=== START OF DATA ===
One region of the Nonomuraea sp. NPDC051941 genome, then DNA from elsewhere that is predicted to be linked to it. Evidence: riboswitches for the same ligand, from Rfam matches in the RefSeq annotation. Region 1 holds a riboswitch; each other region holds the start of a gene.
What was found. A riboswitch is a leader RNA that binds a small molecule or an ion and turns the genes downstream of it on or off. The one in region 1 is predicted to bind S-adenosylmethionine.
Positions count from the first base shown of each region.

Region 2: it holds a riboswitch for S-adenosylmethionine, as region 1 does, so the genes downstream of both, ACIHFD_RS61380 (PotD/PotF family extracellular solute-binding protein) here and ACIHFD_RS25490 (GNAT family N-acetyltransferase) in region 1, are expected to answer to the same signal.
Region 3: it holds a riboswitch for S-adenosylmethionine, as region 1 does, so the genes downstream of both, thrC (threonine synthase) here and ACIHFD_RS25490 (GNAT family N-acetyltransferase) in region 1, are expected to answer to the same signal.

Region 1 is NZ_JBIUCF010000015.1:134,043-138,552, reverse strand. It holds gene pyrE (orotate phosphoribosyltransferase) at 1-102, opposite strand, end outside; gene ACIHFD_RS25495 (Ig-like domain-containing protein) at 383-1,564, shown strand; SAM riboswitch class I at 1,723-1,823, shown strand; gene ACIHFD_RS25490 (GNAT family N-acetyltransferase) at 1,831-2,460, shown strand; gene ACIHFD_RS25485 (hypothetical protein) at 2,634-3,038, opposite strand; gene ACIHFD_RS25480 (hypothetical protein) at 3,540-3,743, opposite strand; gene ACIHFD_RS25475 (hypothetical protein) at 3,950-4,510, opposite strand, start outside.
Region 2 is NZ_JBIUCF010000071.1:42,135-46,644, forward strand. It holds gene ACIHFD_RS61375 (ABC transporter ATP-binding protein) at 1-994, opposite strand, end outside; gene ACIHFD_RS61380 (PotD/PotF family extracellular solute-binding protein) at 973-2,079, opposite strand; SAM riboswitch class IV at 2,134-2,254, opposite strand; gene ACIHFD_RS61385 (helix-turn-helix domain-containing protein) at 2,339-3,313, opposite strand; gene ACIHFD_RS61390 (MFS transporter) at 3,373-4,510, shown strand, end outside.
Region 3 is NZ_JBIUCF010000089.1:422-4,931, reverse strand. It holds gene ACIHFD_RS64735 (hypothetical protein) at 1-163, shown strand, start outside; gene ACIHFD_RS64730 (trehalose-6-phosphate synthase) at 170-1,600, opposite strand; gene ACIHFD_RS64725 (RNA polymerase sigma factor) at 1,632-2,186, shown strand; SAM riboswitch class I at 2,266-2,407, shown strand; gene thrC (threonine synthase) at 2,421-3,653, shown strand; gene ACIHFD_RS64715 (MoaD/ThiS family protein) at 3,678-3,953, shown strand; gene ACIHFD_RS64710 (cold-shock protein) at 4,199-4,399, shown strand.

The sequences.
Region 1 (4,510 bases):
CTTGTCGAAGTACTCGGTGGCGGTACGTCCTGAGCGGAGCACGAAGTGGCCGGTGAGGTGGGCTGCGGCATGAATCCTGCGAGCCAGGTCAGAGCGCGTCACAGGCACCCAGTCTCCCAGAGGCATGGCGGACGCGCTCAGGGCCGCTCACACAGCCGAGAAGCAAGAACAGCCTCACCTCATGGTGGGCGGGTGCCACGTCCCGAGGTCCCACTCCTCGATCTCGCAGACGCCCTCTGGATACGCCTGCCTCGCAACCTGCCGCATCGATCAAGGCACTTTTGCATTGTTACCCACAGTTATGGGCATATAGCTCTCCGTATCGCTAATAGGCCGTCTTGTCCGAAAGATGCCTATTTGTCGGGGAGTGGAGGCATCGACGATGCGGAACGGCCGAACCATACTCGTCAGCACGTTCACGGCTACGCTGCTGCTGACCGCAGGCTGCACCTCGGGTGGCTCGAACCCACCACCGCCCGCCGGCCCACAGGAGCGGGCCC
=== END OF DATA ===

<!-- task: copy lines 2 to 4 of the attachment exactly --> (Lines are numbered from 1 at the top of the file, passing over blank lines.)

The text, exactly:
What was found. A riboswitch is a leader RNA that binds a small molecule or an ion and turns the genes downstream of it on or off. The one in region 1 is predicted to bind S-adenosylmethionine.
Positions count from the first base shown of each region.

Region 2: it holds a riboswitch for S-adenosylmethionine, as region 1 does, so the genes downstream of both, ACIHFD_RS61380 (PotD/PotF family extracellular solute-binding protein) here and ACIHFD_RS25490 (GNAT family N-acetyltransferase) in region 1, are expected to answer to the same signal.